Aviation education to cultivate future careers | Community

Recent aviation learning opportunities for area students have sparked a conversation regarding the future of Oklahoma’s aeronautics industry. 

Oklahoma has a proud heritage of aerospace innovation. Centered on Tinker Air Force Base and home to many successful aerospace companies, the state has supported aviation innovation for more than a century, providing a wide variety of jobs to Oklahomans in all different aspects of aeronautics. As Oklahoma’s aerospace presence continues to expand, the state has placed priority on aviation education geared toward elementary, intermediate and high school aged students to provide exposure to the otherwise overlooked industry. 

A recent aviation-based education camp held at Cameron University (CU)-Duncan invited area seventh-graders to learn what the aviation industry is all about. Students who attended the five-day Soaring Aggies Flight Camp received a fully immersive learning experience, from crafting their own paper gliders and indoor hot air balloons to meeting with different types of aerospace professionals at the Duncan Municipal Airport.

With the goal of providing a traditional aviation learning experience, Duncan High School (DHS) will act as one of 57 Oklahoma high schools to implement the Aircraft Owners and Pilots Association’s (AOPA) “You Can Fly” curriculum for the 2022-23 school year. 

Duncan Public Schools Superintendent Channa Byerly said the program will serve many benefits to the DHS student body.

“I am extremely excited about this opportunity for our students. This will open several different career pathways in aviation,” Byerly said. “We are fortunate to be able to provide such a great course and have the opportunity to grow and develop this program.”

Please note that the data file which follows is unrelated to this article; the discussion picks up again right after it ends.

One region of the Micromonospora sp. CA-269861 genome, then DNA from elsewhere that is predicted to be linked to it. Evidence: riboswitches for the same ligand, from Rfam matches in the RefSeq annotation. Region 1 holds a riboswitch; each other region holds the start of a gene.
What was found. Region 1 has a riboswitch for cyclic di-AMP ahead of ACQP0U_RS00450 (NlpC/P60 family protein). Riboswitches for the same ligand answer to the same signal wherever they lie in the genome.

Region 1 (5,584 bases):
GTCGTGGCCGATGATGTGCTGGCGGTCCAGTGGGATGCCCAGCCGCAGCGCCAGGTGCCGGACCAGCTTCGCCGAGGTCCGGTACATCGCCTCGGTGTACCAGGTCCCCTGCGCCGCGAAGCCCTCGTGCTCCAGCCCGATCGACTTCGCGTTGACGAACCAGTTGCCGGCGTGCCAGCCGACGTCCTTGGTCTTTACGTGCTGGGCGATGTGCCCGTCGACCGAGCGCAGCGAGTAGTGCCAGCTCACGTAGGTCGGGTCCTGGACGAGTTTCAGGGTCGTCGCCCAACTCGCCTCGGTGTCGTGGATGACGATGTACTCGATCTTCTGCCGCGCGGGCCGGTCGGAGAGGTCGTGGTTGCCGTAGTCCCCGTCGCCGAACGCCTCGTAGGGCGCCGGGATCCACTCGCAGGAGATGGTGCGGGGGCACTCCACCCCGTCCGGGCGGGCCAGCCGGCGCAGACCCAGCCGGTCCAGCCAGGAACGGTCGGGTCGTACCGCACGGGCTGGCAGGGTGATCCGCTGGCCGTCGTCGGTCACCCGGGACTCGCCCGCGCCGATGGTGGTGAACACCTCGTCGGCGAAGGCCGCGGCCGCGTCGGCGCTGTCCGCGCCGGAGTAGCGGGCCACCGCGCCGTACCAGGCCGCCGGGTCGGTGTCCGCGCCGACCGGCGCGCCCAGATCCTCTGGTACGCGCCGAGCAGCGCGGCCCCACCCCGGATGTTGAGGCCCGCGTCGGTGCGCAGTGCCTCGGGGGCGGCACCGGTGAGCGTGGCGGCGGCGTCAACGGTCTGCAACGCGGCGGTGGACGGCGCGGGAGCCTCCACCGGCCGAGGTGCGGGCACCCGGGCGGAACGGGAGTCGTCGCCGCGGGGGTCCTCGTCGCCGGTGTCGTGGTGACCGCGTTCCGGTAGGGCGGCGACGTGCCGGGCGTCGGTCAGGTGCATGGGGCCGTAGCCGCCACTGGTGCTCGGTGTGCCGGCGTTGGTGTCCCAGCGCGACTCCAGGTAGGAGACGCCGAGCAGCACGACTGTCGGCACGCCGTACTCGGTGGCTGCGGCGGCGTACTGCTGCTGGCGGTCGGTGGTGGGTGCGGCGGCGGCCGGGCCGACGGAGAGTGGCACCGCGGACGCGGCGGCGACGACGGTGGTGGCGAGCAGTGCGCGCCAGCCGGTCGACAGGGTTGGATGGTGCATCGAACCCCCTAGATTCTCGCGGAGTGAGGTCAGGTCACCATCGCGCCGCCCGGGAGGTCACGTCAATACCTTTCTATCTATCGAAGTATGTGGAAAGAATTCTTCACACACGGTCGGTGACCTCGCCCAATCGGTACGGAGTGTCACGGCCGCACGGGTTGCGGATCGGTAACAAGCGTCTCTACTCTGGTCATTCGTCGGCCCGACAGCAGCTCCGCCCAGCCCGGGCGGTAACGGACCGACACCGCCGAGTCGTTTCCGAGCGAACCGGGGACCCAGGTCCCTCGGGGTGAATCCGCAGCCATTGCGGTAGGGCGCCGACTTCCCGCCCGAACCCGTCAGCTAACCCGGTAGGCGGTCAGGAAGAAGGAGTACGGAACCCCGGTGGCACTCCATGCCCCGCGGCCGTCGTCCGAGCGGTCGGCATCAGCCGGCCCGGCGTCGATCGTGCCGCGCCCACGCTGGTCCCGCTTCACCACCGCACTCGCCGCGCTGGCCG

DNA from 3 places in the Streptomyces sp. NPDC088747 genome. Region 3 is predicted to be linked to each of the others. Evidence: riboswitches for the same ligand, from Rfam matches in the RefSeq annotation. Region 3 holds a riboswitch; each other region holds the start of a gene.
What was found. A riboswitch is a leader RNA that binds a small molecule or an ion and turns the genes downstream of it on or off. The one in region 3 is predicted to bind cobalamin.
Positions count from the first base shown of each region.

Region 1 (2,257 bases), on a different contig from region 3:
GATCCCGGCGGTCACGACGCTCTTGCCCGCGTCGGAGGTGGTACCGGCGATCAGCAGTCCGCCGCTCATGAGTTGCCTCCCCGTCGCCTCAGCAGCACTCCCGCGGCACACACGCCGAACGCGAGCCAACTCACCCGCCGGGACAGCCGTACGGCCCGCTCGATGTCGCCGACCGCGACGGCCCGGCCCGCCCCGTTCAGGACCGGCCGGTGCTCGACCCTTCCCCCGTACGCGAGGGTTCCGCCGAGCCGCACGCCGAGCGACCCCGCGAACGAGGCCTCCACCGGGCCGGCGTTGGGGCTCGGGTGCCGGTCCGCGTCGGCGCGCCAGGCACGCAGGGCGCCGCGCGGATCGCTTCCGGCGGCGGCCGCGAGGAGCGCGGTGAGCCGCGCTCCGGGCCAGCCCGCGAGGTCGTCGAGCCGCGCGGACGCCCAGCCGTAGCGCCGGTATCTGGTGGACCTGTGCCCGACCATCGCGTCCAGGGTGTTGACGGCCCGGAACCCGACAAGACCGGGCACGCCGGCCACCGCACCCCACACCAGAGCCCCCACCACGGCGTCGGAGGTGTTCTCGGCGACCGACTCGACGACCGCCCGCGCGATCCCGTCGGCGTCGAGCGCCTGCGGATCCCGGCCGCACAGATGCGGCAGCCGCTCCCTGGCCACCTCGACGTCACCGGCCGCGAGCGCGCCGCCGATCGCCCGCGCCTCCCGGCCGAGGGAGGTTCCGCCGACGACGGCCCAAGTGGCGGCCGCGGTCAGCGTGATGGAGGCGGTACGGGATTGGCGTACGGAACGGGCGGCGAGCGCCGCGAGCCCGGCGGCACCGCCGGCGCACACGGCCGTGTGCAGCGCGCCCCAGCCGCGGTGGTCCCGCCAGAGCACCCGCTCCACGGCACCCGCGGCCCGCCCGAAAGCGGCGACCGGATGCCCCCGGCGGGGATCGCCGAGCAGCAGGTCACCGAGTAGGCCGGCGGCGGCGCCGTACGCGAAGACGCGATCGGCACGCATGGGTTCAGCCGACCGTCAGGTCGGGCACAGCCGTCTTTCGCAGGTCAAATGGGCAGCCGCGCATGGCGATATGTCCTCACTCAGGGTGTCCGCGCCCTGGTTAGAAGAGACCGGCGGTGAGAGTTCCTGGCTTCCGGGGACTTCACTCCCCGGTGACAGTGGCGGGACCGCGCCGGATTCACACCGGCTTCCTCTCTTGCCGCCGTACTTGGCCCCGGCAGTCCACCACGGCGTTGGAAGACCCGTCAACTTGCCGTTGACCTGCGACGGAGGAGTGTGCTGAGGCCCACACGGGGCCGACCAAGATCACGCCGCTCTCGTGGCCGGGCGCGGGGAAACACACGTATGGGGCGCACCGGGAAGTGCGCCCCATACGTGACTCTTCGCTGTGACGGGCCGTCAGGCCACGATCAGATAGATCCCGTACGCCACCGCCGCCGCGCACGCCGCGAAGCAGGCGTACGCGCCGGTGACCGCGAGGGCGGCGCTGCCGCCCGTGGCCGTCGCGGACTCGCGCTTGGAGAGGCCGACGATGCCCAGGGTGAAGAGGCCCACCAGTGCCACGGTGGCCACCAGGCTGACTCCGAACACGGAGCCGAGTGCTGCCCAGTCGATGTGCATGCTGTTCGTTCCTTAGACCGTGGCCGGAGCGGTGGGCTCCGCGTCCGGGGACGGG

The four-year aviation study program allows students to either earn their pilot’s or unmanned aerial system licenses by the time they graduate high school.

To accompany the new curriculum, DHS received a virtual flight simulator in a generous donation from the Oklahoma Aeronautics Commission, which DHS STEM Coordinator Sandy Ferguson said will be a great benefit to the students.

“While these classes will require a lot of traditional learning and studying, the flight simulator will be a great help in providing the students with a hands-on learning experience,” Ferguson said. 

Ferguson said the new courses outline all aspects of the aviation industry and why each part is significant.

“When we went to the training for these courses, our eyes were opened up. I had never even thought about all of the different positions there are in aviation,” Ferguson said. “It’s not just about being a pilot or a drone operator. There are air traffic controllers, electronic technicians, engineers, safety personnel, attorneys and even more jobs that you wouldn’t ever think of … It’s so important to show our students that.”

As the instructor for the high school flight courses, Todd Ledford hopes the program can help students find their calling.

“I think this learning opportunity will help those students who haven’t quite figured out what they want to do yet,” Ledford said. “There are so many different jobs available in that industry, and I just hope that some of these kids can find something they are really interested in during this program.”

5B Aviation in Duncan recently hosted another opportunity for area students interested in aviation. 

In celebration of Oklahoma Aviation Day on Friday, Aug. 19, 5B Aviation invited the community to join them in fellowship and view their facility. A home field breakfast feed took place from 8 a.m. to 11 a.m., followed by lunch from 11 a.m. to 3 p.m. Students and aviation enthusiasts alike got to see more of the 5B facility and hear what aviation is all about and Dandy Dans was also on scene with snow cones for kids.

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